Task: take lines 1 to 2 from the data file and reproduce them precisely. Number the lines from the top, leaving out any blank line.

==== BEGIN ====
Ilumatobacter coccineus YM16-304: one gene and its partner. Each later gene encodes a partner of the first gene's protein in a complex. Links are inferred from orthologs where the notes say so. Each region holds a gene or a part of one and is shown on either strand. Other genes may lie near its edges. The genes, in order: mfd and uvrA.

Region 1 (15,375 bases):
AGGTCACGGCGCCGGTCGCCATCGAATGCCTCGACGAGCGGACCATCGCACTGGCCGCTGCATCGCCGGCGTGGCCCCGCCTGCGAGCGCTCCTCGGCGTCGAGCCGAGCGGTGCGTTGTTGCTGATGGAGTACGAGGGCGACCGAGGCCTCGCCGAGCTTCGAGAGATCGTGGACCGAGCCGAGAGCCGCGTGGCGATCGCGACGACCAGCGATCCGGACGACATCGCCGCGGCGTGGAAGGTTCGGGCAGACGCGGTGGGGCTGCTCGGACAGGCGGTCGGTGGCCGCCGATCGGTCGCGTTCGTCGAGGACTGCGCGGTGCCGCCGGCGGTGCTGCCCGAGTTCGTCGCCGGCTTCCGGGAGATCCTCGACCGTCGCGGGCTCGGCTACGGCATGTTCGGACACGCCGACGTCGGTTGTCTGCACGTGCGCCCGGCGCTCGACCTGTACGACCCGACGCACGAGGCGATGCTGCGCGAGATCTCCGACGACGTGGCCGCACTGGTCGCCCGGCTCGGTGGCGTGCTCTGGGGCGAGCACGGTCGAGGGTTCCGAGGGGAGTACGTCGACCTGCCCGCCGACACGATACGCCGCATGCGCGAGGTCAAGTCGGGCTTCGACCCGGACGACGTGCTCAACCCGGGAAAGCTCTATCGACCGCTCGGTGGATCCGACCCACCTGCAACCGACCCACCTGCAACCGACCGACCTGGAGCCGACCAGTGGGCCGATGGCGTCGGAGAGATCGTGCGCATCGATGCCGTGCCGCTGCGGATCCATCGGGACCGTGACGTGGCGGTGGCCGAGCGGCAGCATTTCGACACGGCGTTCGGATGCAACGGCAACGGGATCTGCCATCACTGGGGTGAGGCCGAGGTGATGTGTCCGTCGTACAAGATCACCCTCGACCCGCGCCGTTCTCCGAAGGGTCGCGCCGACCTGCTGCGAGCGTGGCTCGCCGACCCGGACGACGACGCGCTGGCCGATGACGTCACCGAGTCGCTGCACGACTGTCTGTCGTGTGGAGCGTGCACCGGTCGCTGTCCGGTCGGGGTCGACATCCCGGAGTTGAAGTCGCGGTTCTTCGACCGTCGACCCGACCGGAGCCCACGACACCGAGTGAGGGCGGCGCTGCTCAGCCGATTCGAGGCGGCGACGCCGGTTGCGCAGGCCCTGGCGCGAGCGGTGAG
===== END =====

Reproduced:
Ilumatobacter coccineus YM16-304: one gene and its partner. Each later gene encodes a partner of the first gene's protein in a complex. Links are inferred from orthologs where the notes say so. Each region holds a gene or a part of one and is shown on either strand. Other genes may lie near its edges. The genes, in order: mfd and uvrA.

Region 1 (15,375 bases):